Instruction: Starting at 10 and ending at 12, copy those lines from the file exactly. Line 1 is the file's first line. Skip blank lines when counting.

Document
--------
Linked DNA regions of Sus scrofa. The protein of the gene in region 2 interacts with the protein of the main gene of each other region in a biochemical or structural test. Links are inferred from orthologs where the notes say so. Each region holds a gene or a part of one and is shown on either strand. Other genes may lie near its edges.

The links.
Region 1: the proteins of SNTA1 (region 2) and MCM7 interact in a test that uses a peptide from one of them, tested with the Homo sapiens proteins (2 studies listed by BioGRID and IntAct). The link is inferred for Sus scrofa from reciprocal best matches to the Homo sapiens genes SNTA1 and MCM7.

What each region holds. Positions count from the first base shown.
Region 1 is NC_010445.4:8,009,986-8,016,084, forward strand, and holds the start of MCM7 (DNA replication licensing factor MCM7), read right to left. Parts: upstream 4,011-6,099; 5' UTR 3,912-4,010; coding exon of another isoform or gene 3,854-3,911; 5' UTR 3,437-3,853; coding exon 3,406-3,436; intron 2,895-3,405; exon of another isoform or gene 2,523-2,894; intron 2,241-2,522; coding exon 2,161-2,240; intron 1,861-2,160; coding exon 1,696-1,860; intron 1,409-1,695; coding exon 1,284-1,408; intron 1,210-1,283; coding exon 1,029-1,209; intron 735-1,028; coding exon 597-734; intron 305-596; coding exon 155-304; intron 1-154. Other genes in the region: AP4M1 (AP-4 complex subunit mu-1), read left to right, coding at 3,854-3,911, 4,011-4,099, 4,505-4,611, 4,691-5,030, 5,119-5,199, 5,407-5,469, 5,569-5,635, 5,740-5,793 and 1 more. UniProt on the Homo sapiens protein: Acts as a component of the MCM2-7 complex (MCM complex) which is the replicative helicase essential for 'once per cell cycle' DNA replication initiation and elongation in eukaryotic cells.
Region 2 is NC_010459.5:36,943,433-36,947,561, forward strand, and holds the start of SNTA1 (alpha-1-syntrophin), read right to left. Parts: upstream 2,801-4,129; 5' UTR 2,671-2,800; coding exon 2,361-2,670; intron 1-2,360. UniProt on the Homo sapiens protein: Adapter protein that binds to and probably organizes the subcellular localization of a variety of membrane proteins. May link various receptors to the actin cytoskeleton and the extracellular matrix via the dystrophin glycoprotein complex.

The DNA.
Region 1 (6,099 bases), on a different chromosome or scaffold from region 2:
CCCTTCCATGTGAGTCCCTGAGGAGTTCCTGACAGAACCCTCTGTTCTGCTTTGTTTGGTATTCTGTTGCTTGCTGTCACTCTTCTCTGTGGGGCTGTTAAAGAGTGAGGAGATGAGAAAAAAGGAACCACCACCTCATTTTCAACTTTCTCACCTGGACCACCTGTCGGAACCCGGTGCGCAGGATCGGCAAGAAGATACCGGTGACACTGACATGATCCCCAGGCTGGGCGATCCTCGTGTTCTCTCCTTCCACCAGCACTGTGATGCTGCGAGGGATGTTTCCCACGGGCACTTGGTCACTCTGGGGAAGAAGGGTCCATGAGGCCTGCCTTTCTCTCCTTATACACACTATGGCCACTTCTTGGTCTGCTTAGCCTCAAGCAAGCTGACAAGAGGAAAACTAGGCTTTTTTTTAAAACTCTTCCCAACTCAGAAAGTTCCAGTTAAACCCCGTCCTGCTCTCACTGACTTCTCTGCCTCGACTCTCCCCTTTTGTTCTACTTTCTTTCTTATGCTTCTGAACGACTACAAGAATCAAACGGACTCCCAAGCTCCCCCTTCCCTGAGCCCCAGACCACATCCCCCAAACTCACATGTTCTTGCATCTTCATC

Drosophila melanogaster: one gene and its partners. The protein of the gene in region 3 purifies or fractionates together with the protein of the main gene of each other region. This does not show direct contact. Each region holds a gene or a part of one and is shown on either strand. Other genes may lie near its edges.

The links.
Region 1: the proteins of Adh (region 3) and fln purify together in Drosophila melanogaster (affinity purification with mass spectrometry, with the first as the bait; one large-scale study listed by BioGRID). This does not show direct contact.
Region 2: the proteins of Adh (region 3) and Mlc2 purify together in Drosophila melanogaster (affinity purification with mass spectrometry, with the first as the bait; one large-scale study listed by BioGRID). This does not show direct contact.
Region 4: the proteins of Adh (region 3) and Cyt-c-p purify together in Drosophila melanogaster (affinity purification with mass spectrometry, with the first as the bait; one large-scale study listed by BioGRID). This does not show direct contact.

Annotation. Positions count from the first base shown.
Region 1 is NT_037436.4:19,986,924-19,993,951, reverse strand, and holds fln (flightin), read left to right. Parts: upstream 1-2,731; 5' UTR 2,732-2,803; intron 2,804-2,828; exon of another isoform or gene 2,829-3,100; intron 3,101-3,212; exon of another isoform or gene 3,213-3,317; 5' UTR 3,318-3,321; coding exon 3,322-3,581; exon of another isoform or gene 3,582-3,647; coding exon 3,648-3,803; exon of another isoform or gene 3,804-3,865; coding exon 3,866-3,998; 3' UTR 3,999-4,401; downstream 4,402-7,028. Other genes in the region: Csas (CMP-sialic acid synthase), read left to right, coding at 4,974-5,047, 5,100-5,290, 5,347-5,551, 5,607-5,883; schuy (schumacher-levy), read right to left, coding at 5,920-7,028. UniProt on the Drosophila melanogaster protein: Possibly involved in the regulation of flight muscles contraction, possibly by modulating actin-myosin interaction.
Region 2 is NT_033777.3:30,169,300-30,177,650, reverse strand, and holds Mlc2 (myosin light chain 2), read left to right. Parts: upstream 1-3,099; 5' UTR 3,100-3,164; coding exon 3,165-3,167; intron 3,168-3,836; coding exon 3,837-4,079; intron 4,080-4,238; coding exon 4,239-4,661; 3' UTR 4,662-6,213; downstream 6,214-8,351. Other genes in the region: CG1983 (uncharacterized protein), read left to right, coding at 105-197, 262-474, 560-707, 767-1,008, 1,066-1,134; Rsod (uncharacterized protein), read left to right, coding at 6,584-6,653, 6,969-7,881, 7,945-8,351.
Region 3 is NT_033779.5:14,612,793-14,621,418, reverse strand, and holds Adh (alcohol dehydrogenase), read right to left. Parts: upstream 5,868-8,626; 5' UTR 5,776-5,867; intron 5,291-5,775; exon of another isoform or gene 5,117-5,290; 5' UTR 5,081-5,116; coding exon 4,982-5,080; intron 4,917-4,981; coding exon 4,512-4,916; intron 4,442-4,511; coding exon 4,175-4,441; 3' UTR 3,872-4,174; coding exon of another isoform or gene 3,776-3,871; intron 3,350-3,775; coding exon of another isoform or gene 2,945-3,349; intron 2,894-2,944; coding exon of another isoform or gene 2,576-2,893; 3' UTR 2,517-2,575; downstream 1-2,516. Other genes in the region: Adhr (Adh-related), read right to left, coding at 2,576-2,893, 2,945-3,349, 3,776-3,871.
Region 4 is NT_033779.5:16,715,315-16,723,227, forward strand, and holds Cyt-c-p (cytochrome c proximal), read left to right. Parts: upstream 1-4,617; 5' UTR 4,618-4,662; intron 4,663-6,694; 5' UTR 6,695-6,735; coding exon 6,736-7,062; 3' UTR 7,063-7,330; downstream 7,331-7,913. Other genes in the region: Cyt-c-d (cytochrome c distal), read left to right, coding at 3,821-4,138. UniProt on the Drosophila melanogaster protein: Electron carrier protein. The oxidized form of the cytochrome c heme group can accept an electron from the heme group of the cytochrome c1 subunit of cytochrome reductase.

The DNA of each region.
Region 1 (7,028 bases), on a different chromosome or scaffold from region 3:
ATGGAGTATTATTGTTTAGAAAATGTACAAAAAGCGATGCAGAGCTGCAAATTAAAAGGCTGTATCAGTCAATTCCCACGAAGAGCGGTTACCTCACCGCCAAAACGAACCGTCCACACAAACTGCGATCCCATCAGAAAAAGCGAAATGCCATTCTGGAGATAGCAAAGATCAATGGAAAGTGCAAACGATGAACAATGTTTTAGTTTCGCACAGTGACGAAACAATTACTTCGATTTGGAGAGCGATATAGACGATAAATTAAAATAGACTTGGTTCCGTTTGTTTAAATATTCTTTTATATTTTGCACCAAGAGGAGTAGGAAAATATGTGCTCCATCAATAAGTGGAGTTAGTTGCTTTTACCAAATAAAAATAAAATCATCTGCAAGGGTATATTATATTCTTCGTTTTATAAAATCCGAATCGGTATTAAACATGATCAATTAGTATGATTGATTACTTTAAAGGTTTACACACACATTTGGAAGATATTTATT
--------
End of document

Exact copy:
Drosophila melanogaster: one gene and its partners. The protein of the gene in region 3 purifies or fractionates together with the protein of the main gene of each other region. This does not show direct contact. Each region holds a gene or a part of one and is shown on either strand. Other genes may lie near its edges.

The links.
Region 1: the proteins of Adh (region 3) and fln purify together in Drosophila melanogaster (affinity purification with mass spectrometry, with the first as the bait; one large-scale study listed by BioGRID). This does not show direct contact.